Analysis: The Economics of climate change and the Green New Deal

George Sharpe
George Sharpe, Merrion Oil and Gas investment manager

How much more would you be willing to pay for energy today to help reduce the effects of climate change on future generations? A recent Associated Press poll showed that only 28% of Americans would be willing to pay an additional $10 a month. According to economist William Nordhaus, that isn’t going to get it done.  

Nordhaus won the 2018 Nobel Peace Prize for modeling the economics of climate change. He put a future cost on dealing with the various levels of catastrophe that climate models forecast based on different emission levels and ultimate temperature forecasts.  He then put a cost on complying to meet those specific emission levels.  (No, it is not going to be free to the consumer, as is implied by the Green New Deal).  

In his paper, he presents three cases… 1) a “Do Nothing” (Base) scenario, where emissions continue at current levels, 2) a “Do Everything” (Stern) scenario, where emissions are taken to zero as quickly as possible, and 3) an “Optimum” (Opt) scenario, where the cost we pay today is commensurate with the “catastrophe costs” we avoid in the future. The results are shown below for forecast emissions and forecast temperature for the three scenarios.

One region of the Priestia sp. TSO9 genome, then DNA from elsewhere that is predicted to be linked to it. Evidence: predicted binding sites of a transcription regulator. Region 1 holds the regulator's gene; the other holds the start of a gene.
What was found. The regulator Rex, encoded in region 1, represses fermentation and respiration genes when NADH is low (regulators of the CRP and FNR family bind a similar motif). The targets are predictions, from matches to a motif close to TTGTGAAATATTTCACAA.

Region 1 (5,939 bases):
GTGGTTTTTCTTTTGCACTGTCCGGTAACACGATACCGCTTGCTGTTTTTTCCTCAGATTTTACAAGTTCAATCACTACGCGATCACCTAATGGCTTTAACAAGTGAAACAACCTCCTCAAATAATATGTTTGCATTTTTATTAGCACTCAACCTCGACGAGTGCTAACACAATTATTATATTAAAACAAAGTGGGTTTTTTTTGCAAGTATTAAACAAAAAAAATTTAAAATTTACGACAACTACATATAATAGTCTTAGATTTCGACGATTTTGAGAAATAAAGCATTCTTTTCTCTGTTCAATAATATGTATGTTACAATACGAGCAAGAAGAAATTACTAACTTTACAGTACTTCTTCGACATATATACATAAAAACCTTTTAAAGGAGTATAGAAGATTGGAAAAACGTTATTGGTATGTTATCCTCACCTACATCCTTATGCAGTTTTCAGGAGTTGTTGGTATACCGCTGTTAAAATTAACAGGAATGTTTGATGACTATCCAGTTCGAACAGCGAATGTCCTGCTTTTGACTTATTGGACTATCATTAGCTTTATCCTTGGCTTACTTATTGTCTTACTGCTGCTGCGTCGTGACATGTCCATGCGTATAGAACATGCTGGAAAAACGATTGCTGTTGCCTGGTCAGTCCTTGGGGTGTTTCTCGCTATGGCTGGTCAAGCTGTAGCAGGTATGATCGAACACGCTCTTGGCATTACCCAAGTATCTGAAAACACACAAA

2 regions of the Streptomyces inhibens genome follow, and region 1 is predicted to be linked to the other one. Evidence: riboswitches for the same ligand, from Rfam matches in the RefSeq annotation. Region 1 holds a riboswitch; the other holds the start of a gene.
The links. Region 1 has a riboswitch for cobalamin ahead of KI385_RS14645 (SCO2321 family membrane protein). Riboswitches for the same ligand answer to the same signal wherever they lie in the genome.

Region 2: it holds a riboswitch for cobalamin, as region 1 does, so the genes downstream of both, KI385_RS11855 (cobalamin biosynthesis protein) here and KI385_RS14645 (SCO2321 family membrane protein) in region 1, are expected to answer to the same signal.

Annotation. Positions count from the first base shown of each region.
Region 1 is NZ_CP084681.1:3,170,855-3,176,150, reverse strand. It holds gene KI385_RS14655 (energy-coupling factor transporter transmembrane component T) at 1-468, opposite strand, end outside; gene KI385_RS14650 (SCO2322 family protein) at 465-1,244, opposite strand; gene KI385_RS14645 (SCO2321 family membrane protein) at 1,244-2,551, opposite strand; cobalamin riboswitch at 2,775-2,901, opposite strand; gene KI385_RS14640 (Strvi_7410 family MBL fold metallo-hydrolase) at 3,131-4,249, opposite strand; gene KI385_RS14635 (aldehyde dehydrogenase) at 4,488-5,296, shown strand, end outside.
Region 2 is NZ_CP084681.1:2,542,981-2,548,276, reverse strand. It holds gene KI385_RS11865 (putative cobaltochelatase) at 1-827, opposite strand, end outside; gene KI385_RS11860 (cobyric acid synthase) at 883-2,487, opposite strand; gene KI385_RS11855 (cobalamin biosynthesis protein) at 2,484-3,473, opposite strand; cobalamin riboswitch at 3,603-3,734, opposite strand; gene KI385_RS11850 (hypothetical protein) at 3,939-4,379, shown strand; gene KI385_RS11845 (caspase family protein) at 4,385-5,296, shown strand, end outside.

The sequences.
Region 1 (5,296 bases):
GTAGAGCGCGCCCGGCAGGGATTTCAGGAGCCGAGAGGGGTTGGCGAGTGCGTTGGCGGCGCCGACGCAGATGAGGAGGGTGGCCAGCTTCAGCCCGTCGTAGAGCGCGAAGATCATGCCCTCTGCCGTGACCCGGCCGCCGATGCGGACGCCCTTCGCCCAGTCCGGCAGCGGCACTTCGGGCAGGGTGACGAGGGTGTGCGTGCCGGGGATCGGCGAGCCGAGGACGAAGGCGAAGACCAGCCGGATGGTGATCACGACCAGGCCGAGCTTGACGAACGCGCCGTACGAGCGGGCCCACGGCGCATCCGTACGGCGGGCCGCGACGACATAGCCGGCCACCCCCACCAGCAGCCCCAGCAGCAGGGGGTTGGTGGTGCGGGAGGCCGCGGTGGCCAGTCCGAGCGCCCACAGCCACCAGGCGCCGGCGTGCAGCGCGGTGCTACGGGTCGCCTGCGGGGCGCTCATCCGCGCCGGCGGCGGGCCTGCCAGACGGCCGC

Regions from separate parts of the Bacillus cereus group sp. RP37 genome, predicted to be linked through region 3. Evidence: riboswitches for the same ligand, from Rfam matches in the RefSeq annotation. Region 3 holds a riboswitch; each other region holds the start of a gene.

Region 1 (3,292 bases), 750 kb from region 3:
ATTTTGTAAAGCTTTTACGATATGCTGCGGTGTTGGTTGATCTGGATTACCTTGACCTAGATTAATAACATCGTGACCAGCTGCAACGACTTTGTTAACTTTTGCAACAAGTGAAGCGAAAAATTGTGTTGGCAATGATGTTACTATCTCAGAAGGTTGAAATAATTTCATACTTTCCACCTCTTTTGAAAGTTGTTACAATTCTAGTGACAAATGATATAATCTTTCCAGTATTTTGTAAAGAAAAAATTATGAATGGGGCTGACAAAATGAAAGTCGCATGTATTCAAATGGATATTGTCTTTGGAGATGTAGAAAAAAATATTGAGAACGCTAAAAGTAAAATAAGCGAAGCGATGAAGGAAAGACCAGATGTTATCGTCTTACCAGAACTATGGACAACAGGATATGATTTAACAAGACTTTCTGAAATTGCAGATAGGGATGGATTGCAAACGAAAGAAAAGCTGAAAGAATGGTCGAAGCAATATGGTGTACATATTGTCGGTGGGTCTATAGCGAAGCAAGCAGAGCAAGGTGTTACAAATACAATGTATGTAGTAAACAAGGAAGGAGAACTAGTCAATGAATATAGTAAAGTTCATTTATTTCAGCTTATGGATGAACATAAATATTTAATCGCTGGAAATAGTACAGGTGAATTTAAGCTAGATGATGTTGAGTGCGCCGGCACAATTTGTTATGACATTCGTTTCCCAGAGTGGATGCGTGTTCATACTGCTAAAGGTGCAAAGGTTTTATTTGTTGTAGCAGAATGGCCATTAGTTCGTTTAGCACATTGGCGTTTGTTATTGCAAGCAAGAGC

Actual and projected  CO2 emissions in different scenarios.
Temperature change in different scenarios.

I am sure that one could pick apart his assumptions, whether it is Skeptics saying that the model predictions of catastrophe are overblown, or the Believers saying he is underestimating the future costs of those catastrophes. So let’s forget the specific numbers and make some high level observations.

1. Even the “Do Everything” scenario acknowledges the fact that emissions can’t go to zero immediately, but will take some time.  We will continue to need and use carbon energy during that transition.  

2. The “Do Everything” scenario still doesn’t meet the 2 degree increase in temperature target set by the Paris Climate Accord.  No matter what we do, it is going to get warmer, so we need to prepare for that.

3. The “Optimum” scenario is a balance between “Do Everything” and “Do Nothing”, and is arguably closer to the latter than the former. Future poor people living in low lying areas are at risk from rising sea levels. However, current poor people are at risk if the current cost of energy increases substantially. The Optimum scenario attempts to balance those conflicting needs.  

The recently proposed Green New Deal doesn’t really fit this economic model. It calls for 100 percent renewables within 10 years, going well beyond Nordhaus’ Do Everything scenario.  As attractive as Ocasio-Cortez’s nirvana may sound to the layperson, it is neither physically nor economically feasible.  Here are some of the reasons:

1. Driven by tax credits, the percent of US energy that comes from wind and solar are growing.  However, even with the incentives, it’s not growing fast enough. As the table below illustrates, at current growth rates it will still take hundreds of years for wind and solar to replace all carbon energy. While the growth rate is going to accelerate, the bottom line is that 10 years is an unrealistic pipe dream.

U.S. energy use by source.